Anticipation, back hair, and falafel in Amsterdam
It was a few degrees below zero in Toronto but I felt fine, and as long as I didn’t spend too much time in the shade I enjoyed my walks. It was a few degrees below zero in Reykjavik but I felt warm enough, and as long as I stayed out of the wind, and I enjoyed my walks.
It was a few degrees above zero in Amsterdam and I was frickin’ freezing, lingered longer indoors and curtailed my walks, though in that city of canals, living history, and global exchange, I enjoyed every step. Was it the humidity? Had I burned off some burrito-bestowed belly insulation already? Was the enthusiasm of being overseas calming into a rhythm?
I don’t know, but I’m glad I had enough traveler enthusiasm to protect me when I walked into my hostel in Amsterdam. Claustrophobic spaces of slowly splintering wood, stale smoke, and a bare florescent bar bulb a high pitch of scream abrading both ear drum and retina.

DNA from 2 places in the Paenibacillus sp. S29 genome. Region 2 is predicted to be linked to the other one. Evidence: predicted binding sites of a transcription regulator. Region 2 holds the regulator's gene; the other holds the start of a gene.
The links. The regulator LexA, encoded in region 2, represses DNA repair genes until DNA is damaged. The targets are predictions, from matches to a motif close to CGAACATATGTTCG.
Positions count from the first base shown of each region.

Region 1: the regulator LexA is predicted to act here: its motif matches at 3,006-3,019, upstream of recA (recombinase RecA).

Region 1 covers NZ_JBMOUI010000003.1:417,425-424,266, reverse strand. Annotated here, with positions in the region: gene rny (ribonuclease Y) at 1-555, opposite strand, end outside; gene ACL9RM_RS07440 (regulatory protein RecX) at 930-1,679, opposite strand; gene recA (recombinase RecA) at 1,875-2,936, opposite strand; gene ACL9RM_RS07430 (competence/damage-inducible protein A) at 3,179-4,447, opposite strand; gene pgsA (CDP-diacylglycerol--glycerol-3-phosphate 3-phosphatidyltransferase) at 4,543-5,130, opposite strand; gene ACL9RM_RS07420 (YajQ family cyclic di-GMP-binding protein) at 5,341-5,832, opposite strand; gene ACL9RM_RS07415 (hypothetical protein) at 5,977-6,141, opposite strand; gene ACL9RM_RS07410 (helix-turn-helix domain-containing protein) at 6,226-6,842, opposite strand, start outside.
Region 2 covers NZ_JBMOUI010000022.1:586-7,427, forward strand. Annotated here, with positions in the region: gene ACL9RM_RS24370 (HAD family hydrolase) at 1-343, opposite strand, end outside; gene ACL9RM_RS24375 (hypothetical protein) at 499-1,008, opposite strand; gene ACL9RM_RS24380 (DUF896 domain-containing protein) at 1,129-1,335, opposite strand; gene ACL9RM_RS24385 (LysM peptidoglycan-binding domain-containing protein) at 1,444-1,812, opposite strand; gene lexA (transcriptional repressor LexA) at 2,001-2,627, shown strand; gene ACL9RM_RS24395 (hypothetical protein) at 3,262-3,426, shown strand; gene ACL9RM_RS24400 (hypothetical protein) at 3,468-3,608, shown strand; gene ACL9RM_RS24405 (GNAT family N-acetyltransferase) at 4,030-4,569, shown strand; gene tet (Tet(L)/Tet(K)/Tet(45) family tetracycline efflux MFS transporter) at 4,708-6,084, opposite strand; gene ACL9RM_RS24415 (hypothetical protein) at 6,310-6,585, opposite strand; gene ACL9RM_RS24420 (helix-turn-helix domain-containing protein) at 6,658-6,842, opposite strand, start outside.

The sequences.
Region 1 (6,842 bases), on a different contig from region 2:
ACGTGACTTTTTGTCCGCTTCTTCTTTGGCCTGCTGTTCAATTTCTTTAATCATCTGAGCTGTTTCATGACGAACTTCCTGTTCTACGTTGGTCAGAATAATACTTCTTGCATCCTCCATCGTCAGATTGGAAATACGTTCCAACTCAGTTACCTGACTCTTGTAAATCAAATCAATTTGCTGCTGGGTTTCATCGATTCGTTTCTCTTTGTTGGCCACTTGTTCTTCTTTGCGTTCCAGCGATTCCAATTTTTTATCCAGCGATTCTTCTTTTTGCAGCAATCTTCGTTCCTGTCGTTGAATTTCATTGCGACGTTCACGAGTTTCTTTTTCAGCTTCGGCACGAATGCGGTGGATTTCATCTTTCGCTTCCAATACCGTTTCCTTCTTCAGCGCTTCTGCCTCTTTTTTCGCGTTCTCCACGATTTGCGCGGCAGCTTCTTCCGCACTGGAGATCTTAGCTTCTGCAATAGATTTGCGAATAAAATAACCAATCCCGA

Welcome back to hostel living.
A scrawny traveler in dingy boxer shorts and back hair was asleep in twisted sheets, 1:30 PM, in a musty room with six metal bunk-beds, four battered lockers, and one window. It was hard to tell if one of the lockers was available, with two bottles of nearly empty hard liquor, an empty plastic bag, and a little plastic box (just the size for drug transport) rattling ominously.
The thought crossed my mind “Am I too old for this?”
I put the bottles, bag, and box next to the overflowing garbage can, slid my backpack in the locker, and went looking for someplace warm to drink a cup of tea.
But first the more immediate hunger that defines a substantial percentage of backpacker life. A chain I remember from Spain apparently lives in The Netherlands too, where the felafels are cheap, and you can fill the pita with as much veggie topping as you like. I spoke Dutch with an Indian woman, snow like salt crystals on chairs stacked beside useless outdoor cafes, and the bicycle traffic never stops.
It felt good to be there.